While the biggest win in shareholder activism came with oversight on executive compensation packages for banks and corporations, shareholder activism went down 49 per cent in 2010, at least in the number of shareholder resolutions filed. But the movement has changed significantly over the past several years, and fewer resolutions filed could mean companies are taking notice.
The Ontario Securities Commission’s proposal to introduce mandatory say-on-pay requirements—meaning shareholders can vote on executives’ remuneration—is encouraging.
Meritas CEO Gary Hawton says they’re “looking at mandating what we have been asking for one company at a time.” By the end of this proxy season, Hawton believes in excess of 50 companies will have committed to providing an annual vote on executive compensation packages.
Over the past three years Meritas Mutual Funds has led the most significant shareholder movement on the issue of executive compensation. Meritas filed 26 resolutions proposing the board of directors for corporations adopt say-on-pay requirements.
Say-on-pay is already universally mandated in the U.K. and Australia.
Now, every major Canadian Bank—CIBC, BMO, TD Bank, Scotiabank, RBC—has agreed to this proposal, along with some surprising corporations, including Russel Metals Inc., Barrick Gold Corp. and Major Drilling Group International Inc.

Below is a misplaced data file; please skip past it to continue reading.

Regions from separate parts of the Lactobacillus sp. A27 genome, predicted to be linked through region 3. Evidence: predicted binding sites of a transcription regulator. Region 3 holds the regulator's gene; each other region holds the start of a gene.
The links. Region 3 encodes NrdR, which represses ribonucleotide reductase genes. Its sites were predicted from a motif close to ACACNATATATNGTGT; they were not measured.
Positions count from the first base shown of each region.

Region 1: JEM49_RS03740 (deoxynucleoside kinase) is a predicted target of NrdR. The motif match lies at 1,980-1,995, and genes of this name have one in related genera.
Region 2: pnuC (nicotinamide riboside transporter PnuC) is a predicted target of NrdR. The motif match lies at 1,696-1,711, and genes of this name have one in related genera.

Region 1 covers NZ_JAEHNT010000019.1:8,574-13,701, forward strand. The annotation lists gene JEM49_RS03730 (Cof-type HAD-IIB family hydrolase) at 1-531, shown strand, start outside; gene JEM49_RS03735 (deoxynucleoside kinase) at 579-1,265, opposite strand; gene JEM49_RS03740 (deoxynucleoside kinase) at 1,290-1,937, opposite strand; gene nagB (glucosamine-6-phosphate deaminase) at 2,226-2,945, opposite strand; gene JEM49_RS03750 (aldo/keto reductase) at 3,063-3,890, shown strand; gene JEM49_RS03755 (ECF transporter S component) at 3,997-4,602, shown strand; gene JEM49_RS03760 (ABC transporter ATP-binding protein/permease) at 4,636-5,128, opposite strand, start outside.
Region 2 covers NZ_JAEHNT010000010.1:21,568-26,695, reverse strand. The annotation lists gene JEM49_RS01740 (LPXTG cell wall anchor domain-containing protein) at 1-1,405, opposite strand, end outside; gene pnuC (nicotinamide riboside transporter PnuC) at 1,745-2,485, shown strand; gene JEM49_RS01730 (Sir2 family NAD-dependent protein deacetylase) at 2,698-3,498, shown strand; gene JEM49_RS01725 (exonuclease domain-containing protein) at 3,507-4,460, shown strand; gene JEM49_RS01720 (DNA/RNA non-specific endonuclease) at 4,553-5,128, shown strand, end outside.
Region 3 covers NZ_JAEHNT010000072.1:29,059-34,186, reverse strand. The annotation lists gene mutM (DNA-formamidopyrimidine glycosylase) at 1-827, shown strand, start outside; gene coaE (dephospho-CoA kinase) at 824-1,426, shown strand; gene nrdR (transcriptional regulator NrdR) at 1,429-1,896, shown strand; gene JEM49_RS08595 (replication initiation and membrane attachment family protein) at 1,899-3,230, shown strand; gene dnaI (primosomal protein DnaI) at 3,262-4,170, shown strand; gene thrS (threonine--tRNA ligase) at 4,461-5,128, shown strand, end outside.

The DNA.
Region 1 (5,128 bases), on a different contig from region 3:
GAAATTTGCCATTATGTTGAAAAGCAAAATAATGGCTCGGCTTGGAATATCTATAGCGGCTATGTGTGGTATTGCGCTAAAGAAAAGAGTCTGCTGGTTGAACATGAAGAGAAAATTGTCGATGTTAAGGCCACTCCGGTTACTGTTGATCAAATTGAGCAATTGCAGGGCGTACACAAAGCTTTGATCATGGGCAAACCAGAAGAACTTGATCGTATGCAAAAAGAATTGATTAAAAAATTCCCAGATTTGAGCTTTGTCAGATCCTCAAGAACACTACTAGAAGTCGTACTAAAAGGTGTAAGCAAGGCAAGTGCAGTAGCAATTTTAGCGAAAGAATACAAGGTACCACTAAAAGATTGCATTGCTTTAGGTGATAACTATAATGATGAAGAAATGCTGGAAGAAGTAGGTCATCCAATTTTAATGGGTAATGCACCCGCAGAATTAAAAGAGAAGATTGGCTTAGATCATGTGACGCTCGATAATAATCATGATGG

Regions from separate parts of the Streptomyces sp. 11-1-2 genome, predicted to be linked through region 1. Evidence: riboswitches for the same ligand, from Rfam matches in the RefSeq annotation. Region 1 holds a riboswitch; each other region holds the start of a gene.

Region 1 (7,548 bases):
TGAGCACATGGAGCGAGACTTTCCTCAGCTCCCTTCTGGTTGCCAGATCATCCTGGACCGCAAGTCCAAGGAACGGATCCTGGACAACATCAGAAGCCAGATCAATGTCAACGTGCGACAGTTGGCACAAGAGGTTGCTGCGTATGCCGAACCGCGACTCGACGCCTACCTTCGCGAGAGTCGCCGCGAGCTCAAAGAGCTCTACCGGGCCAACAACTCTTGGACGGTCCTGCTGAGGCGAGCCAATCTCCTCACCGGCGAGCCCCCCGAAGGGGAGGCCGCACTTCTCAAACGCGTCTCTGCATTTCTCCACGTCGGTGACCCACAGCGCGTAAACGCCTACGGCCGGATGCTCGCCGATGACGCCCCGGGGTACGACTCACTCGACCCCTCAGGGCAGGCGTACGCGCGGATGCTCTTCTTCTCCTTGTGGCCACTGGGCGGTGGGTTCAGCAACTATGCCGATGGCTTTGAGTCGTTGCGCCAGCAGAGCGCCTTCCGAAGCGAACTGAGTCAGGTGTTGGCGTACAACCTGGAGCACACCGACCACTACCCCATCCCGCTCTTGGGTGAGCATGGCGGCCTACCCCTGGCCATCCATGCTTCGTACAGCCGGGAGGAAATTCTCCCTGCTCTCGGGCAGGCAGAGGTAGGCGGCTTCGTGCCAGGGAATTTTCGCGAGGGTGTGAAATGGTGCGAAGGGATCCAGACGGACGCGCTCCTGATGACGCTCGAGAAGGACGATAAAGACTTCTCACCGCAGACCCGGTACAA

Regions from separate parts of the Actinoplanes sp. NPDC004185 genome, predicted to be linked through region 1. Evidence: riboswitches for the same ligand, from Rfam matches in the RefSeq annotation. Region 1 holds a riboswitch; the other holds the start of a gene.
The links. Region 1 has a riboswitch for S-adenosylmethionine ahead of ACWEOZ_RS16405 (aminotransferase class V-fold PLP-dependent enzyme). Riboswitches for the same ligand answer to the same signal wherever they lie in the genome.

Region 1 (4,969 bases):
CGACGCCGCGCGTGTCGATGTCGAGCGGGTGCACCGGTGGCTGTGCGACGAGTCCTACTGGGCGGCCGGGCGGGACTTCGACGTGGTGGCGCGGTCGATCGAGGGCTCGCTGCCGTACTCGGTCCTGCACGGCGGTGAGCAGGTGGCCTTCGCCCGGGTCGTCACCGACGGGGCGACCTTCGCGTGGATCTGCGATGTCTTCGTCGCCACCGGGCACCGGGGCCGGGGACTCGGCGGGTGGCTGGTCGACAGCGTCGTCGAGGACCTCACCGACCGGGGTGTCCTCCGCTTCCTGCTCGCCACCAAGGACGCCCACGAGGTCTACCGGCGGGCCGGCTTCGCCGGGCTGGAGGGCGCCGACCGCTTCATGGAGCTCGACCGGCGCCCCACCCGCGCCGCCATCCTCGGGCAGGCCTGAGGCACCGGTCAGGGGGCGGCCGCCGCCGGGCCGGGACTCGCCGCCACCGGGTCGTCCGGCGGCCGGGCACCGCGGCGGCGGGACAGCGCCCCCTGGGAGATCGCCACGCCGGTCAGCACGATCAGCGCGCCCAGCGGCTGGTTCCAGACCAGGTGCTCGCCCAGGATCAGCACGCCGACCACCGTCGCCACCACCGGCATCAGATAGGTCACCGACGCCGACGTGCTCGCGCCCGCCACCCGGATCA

The good news is shareholder filings are effective, the bad news may be that they’ve dropped.
The drop may look like it’s part of a trend in the continuous decline of filings in Canada—175 resolutions in 2008 to last year’s 48, but Laura O’Neill for one isn’t worried.
As the director of law and policy at Shareholder Association for Research and Education, O’Neill says it’s a fluctuation rather than a trend. “Shareholders are not becoming less concerned about environment, social and governance matters.” Given the small pool of actively engaged shareholders in Canada, “it almost takes one shareholder, who is an active filer, to take one year off to drive the number down.”
Quebec-based Robert Verdun of Mouvement d’éducation et de défense des actionaires or MEDAC filed 77 per cent of Canadian shareholder resolutions in 2009 and then took 2010 off. However, Verdun’s absence is not the only reason numbers were down.
O’Neill also considers withdrawn resolutions a success, since it usually means a dialogue has opened between management and the filer to discuss the issues at hand. But she’s still hoping for increased shareholder engagement by Canadian investors.
That way, one vacationing filer won’t be cause for alarm.